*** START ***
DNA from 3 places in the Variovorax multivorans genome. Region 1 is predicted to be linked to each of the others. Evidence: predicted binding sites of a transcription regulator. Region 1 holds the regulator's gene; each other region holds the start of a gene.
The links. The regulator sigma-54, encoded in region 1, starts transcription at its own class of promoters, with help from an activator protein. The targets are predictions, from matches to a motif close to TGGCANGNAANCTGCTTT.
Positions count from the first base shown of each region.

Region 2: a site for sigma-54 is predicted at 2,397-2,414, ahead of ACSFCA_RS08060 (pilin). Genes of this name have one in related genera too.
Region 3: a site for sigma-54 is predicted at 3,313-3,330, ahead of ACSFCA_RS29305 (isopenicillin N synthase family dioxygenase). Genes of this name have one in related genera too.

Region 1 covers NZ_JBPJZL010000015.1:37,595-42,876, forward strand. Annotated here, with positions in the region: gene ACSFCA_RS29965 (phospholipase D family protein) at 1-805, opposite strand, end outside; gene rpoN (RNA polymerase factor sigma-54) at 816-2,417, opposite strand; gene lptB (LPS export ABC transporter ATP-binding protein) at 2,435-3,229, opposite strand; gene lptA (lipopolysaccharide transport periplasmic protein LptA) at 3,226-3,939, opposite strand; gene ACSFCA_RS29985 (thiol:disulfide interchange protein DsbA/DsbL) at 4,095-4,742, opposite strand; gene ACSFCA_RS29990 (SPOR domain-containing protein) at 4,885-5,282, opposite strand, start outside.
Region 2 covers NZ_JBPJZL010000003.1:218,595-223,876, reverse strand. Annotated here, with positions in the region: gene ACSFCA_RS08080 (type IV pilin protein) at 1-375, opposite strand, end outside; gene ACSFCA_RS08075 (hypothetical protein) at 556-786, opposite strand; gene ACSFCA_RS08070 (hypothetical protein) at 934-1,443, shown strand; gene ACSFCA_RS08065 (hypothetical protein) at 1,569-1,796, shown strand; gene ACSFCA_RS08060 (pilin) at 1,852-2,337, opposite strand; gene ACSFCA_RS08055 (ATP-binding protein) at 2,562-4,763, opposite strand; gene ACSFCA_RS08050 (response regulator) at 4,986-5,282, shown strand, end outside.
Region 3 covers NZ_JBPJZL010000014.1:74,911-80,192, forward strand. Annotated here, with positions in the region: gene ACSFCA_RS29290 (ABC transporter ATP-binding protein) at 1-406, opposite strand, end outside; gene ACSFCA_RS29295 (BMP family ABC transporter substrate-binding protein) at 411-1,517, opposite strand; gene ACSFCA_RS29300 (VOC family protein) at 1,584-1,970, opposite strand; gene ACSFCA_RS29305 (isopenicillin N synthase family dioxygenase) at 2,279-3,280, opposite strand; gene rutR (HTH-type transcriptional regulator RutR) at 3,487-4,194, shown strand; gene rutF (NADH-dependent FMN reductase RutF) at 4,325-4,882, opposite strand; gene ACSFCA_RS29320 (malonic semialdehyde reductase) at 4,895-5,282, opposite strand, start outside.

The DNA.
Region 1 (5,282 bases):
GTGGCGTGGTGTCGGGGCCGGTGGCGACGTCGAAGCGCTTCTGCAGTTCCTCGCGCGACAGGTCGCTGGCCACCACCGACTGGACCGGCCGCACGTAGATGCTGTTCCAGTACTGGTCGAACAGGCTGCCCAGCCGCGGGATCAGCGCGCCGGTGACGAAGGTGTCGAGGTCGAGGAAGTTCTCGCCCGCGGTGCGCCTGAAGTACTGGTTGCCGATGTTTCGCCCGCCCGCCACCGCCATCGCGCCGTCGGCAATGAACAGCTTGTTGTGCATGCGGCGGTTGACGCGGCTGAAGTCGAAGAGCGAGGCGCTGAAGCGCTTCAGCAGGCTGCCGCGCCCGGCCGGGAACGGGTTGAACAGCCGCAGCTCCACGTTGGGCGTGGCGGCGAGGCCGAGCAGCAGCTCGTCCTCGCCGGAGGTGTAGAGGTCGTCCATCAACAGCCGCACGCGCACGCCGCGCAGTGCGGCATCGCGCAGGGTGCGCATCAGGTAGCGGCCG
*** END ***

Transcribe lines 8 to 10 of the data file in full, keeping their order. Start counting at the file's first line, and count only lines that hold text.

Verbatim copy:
Region 3 covers NZ_JBPJZL010000014.1:74,911-80,192, forward strand. Annotated here, with positions in the region: gene ACSFCA_RS29290 (ABC transporter ATP-binding protein) at 1-406, opposite strand, end outside; gene ACSFCA_RS29295 (BMP family ABC transporter substrate-binding protein) at 411-1,517, opposite strand; gene ACSFCA_RS29300 (VOC family protein) at 1,584-1,970, opposite strand; gene ACSFCA_RS29305 (isopenicillin N synthase family dioxygenase) at 2,279-3,280, opposite strand; gene rutR (HTH-type transcriptional regulator RutR) at 3,487-4,194, shown strand; gene rutF (NADH-dependent FMN reductase RutF) at 4,325-4,882, opposite strand; gene ACSFCA_RS29320 (malonic semialdehyde reductase) at 4,895-5,282, opposite strand, start outside.

The DNA.
Region 1 (5,282 bases):